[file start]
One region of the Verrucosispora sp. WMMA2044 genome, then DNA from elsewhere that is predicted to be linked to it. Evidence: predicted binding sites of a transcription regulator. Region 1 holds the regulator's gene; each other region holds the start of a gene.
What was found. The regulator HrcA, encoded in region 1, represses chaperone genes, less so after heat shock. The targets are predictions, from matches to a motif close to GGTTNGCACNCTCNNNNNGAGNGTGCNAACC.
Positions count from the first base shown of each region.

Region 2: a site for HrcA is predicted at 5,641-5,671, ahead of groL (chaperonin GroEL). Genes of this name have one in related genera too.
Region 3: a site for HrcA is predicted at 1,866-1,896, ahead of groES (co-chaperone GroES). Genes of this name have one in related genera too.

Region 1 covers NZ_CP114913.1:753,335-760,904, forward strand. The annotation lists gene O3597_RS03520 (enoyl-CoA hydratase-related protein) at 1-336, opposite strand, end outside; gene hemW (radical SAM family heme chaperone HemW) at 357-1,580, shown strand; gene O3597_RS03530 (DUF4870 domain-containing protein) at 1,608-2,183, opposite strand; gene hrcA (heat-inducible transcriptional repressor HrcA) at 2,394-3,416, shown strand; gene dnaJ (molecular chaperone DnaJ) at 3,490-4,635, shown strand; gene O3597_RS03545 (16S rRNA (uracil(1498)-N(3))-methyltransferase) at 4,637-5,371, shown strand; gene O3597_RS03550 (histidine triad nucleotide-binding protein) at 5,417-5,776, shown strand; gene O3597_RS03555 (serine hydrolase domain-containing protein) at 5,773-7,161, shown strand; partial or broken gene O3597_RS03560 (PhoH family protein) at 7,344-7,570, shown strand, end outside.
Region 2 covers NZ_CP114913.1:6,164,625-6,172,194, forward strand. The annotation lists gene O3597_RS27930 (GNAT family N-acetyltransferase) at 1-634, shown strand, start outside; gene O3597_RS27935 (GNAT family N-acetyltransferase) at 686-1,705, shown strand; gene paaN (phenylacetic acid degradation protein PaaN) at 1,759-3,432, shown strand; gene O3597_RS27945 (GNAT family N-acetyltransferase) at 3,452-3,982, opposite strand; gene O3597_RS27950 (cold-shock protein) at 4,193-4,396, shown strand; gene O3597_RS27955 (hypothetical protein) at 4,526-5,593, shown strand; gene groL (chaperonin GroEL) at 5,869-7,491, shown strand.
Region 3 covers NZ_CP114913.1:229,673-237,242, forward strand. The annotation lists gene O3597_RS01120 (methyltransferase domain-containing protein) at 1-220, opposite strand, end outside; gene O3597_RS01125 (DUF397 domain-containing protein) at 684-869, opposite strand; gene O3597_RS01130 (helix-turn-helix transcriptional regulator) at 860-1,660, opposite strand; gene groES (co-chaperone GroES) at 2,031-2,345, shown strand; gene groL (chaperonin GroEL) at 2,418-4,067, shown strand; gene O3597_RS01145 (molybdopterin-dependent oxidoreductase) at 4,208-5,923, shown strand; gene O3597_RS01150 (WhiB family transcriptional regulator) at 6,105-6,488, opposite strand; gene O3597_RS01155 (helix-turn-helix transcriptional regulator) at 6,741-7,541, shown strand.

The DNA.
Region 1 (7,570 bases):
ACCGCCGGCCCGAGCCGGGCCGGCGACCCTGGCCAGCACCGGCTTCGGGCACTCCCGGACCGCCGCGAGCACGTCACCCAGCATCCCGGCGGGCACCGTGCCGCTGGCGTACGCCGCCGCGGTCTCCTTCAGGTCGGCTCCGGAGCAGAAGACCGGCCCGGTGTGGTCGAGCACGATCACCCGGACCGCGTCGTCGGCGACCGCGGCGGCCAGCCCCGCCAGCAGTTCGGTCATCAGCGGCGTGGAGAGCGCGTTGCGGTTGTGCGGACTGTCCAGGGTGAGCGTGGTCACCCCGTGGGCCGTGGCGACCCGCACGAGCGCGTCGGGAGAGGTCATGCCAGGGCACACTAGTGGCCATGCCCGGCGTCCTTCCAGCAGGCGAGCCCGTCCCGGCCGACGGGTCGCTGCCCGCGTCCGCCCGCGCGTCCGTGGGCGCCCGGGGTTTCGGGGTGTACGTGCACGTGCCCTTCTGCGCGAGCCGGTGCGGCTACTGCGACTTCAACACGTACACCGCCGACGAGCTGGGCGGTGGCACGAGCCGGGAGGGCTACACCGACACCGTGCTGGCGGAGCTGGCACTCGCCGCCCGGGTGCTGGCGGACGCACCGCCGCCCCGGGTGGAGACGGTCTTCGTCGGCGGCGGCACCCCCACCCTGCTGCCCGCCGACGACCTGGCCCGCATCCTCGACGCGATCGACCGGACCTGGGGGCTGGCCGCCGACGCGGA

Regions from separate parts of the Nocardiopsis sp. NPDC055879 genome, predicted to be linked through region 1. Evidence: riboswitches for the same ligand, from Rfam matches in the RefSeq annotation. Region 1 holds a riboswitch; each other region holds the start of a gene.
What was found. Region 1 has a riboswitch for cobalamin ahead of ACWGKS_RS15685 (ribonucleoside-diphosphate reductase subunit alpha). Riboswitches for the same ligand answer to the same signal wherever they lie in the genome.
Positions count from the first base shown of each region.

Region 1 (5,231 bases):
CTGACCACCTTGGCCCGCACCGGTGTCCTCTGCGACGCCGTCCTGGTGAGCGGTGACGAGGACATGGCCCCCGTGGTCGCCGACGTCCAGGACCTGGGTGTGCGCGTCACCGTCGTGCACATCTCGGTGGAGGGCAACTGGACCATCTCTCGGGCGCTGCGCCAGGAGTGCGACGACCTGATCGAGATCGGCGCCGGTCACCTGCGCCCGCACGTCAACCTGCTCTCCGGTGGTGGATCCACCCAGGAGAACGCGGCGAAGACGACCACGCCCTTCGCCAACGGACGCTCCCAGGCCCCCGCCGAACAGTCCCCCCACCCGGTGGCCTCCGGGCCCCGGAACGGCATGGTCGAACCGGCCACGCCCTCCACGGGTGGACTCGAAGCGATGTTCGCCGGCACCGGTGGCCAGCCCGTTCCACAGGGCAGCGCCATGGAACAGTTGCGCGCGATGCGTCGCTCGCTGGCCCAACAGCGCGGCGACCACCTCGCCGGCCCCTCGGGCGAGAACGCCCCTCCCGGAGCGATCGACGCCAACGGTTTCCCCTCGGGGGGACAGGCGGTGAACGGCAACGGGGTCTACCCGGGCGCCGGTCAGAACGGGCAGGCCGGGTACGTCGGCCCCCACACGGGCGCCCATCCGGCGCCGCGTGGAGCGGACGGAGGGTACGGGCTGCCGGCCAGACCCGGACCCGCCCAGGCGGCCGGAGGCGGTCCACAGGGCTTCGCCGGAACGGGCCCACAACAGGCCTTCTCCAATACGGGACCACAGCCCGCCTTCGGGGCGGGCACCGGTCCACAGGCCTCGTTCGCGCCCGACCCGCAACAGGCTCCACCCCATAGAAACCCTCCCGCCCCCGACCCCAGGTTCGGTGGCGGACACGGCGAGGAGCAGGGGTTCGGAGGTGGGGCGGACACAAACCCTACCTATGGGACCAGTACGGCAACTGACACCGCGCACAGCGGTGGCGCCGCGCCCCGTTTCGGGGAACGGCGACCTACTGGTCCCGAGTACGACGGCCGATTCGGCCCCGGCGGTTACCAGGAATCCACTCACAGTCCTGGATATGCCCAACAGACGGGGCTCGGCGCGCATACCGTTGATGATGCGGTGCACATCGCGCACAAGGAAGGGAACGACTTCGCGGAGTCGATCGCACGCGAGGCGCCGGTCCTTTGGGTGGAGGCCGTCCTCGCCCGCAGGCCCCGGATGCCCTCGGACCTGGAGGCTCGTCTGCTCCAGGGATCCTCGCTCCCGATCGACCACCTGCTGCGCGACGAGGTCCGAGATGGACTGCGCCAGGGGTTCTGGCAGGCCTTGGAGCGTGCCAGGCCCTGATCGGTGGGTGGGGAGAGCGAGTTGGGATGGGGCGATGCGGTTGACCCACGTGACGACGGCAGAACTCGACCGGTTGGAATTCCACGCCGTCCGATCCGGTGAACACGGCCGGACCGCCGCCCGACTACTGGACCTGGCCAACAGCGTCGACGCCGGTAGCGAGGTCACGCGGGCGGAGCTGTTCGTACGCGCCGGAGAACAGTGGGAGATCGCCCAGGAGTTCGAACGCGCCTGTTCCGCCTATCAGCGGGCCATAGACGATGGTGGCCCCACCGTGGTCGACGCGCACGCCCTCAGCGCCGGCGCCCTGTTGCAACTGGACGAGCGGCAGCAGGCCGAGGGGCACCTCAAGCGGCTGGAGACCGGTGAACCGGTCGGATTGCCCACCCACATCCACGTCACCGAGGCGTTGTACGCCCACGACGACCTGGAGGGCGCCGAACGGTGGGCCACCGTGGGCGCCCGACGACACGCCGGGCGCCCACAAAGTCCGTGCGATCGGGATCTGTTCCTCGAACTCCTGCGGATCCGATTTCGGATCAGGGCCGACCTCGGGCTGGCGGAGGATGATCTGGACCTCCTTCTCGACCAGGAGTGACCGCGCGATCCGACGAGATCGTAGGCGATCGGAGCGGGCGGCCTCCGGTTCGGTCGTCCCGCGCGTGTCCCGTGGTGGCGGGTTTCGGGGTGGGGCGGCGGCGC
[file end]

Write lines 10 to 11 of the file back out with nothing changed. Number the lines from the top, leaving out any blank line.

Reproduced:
Region 1 (7,570 bases):
ACCGCCGGCCCGAGCCGGGCCGGCGACCCTGGCCAGCACCGGCTTCGGGCACTCCCGGACCGCCGCGAGCACGTCACCCAGCATCCCGGCGGGCACCGTGCCGCTGGCGTACGCCGCCGCGGTCTCCTTCAGGTCGGCTCCGGAGCAGAAGACCGGCCCGGTGTGGTCGAGCACGATCACCCGGACCGCGTCGTCGGCGACCGCGGCGGCCAGCCCCGCCAGCAGTTCGGTCATCAGCGGCGTGGAGAGCGCGTTGCGGTTGTGCGGACTGTCCAGGGTGAGCGTGGTCACCCCGTGGGCCGTGGCGACCCGCACGAGCGCGTCGGGAGAGGTCATGCCAGGGCACACTAGTGGCCATGCCCGGCGTCCTTCCAGCAGGCGAGCCCGTCCCGGCCGACGGGTCGCTGCCCGCGTCCGCCCGCGCGTCCGTGGGCGCCCGGGGTTTCGGGGTGTACGTGCACGTGCCCTTCTGCGCGAGCCGGTGCGGCTACTGCGACTTCAACACGTACACCGCCGACGAGCTGGGCGGTGGCACGAGCCGGGAGGGCTACACCGACACCGTGCTGGCGGAGCTGGCACTCGCCGCCCGGGTGCTGGCGGACGCACCGCCGCCCCGGGTGGAGACGGTCTTCGTCGGCGGCGGCACCCCCACCCTGCTGCCCGCCGACGACCTGGCCCGCATCCTCGACGCGATCGACCGGACCTGGGGGCTGGCCGCCGACGCGGA